When we ventured out in the streets, most stores were closed. On the first couple days, even bodegas were closed (unheard of!). But there were a few local restaurants that were open and cooking for the neighborhood by candlelight and I am so appreciative for the delicious warm meals. Thank you SH Dumpling & Noodle Bar and Ben’s Pizzeria for coming out here the day after the storm and staying and opening every single day until we had power back. La Lanterna was open and even had a cell-phone charging station set up for free outside for anyone who needed it.

A fallen tree near Houston Street

We got power back Saturday. Like I said, we were lucky.

One little hiccup is that my trip to the artists’ colony got delayed. I was supposed to arrive with all the other artists last week. I could have walked uptown out of the dark zone and made it to a bus, apparently. (We didn’t know much of anything in terms of travel or resources with our phones not working.) But even if someone had handed me a map, I wouldn’t leave E alone in this. There was absolutely no way I would leave him in the dark, in the cold, by himself, and gallivant off to a writing retreat he wasn’t allowed to accompany me on.

I feel weird leaving New York City now, at a time like this, even if I do have my lights back on. I should stay. But my residency couldn’t be rescheduled to next year (I did ask), and if I didn’t go, I’d lose it. So I’ll be on an abbreviated retreat a few hours north even if my mind is on other things. I’m leaving tomorrow and I’ve been scrambling trying to deal with everything I couldn’t get to when we had no power. I shouldn’t even be writing this blog post. But I wanted to tell you how strange I feel.

Thinking of all of you. Hoping everyone without power gets it back soon.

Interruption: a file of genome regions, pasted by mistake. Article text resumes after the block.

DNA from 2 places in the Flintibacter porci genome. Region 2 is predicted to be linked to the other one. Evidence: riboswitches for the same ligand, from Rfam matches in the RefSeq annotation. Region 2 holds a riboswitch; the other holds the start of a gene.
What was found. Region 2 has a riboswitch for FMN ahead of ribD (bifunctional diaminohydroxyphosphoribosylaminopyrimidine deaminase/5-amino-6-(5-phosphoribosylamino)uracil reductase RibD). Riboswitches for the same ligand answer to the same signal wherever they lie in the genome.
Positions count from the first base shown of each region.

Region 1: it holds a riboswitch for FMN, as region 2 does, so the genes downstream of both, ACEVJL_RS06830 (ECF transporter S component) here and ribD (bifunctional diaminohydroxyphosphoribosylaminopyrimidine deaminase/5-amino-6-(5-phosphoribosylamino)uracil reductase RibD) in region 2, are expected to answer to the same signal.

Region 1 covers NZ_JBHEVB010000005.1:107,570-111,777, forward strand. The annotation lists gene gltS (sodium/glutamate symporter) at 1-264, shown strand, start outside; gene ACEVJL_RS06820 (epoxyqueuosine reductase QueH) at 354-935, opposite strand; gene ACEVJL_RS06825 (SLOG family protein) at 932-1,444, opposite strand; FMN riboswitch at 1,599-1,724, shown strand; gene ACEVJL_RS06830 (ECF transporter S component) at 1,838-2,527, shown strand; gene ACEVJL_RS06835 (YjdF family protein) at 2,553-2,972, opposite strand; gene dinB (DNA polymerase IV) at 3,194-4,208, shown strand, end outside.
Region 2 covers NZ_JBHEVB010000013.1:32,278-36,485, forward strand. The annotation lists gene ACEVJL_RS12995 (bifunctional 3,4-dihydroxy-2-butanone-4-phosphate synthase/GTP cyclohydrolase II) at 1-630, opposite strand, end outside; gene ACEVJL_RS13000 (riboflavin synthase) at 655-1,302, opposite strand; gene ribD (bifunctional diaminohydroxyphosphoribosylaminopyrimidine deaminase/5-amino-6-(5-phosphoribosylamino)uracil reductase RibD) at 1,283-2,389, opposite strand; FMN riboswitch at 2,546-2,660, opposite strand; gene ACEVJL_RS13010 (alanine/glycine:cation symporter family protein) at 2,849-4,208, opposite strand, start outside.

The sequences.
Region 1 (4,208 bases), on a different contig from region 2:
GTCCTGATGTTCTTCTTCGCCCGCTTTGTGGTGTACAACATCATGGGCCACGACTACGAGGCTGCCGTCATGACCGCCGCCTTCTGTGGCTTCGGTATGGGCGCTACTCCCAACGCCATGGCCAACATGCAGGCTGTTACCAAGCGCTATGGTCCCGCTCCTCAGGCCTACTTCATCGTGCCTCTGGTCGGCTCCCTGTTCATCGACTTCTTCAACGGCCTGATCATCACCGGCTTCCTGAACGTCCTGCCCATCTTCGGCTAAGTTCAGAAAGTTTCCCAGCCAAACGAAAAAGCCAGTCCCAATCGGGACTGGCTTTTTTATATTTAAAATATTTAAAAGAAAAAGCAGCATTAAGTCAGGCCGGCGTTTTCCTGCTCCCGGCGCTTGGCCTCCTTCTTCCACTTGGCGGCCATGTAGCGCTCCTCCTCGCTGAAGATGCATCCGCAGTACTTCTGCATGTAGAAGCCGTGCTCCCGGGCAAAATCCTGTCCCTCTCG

[Occupy Sandy Relief]

3 thoughts on “The Dark Zone

  1. I’ve been waiting for a post like this. I’ve seen plenty of shots showing how vast the damage has been, but it’s great to get a personal story. Thanks for sharing! Our thoughts are with everyone that has been affected.

  2. I was very lucky during the hurricane, as we never lost power or water or reception. Seeing the images of the things happening in other places just broke my heart. I visited the Rockaways last Saturday, and was absolutely devastated by what I witnessed there – houses are destroyed, basements are flooded and there’s still no electricity, water or heat in some places. This isn’t just true for them, but for a whole bunch of communities. What gives me hope is how there are people who are giving up time, money and energy to help out others.

  3. Thank you for writing this, I’m sitting in the middle of Indiana, never having lived through anything remotely close to what you are all facing. Here, when a tornado hits, it is usually pieces of town destroyed. We seem fortunate to be able to find someone to stay with, to visit and shower or do laundry. To ‘come home’ to when we need a home. Personally, when our power is out we fire up the woodstove to heat the house or use the generator to power our camper and just keep on keeping on. I’m fairly new to Twitter, to the writing community, to feeling connected to a world – so much removed from my daily life. I’ve read news reports, seen pictures, but to hear how you faced the dark, cold times and found ways to do what you needed to, made me understand a bit of how things are there. It’s so hard for someone like me to understand life in a city. Here, almost everyone lives in a house. We dont have subways or trains, and I’ve never even been in a real taxi. Our buses are bright yellow and only haul school kids. It is so foreign for me personally to understand how hard it must be for everyone there. My thoughts, prayers and good wishes go out to all of you. ~ln